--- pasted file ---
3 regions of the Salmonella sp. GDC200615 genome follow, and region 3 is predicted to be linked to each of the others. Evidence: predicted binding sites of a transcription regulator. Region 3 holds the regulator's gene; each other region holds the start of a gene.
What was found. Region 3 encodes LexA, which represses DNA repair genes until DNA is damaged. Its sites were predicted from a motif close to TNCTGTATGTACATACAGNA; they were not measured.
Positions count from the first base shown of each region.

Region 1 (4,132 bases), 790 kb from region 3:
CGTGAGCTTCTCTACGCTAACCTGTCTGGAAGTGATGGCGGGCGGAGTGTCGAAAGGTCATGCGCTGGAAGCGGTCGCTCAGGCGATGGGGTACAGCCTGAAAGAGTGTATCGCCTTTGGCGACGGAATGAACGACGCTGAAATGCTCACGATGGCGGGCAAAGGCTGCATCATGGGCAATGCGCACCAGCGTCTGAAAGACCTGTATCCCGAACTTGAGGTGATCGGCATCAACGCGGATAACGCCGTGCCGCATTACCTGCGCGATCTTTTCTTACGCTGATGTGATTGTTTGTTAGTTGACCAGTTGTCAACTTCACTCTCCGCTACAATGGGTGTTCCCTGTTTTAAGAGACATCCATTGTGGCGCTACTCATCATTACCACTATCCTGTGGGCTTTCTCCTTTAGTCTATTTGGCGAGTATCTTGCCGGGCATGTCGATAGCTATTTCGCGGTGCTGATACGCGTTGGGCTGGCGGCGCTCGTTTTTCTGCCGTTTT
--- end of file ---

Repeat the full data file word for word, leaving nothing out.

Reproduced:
3 regions of the Salmonella sp. GDC200615 genome follow, and region 3 is predicted to be linked to each of the others. Evidence: predicted binding sites of a transcription regulator. Region 3 holds the regulator's gene; each other region holds the start of a gene.
What was found. Region 3 encodes LexA, which represses DNA repair genes until DNA is damaged. Its sites were predicted from a motif close to TNCTGTATGTACATACAGNA; they were not measured.
Positions count from the first base shown of each region.

Region 1 (4,132 bases), 790 kb from region 3:
CGTGAGCTTCTCTACGCTAACCTGTCTGGAAGTGATGGCGGGCGGAGTGTCGAAAGGTCATGCGCTGGAAGCGGTCGCTCAGGCGATGGGGTACAGCCTGAAAGAGTGTATCGCCTTTGGCGACGGAATGAACGACGCTGAAATGCTCACGATGGCGGGCAAAGGCTGCATCATGGGCAATGCGCACCAGCGTCTGAAAGACCTGTATCCCGAACTTGAGGTGATCGGCATCAACGCGGATAACGCCGTGCCGCATTACCTGCGCGATCTTTTCTTACGCTGATGTGATTGTTTGTTAGTTGACCAGTTGTCAACTTCACTCTCCGCTACAATGGGTGTTCCCTGTTTTAAGAGACATCCATTGTGGCGCTACTCATCATTACCACTATCCTGTGGGCTTTCTCCTTTAGTCTATTTGGCGAGTATCTTGCCGGGCATGTCGATAGCTATTTCGCGGTGCTGATACGCGTTGGGCTGGCGGCGCTCGTTTTTCTGCCGTTTT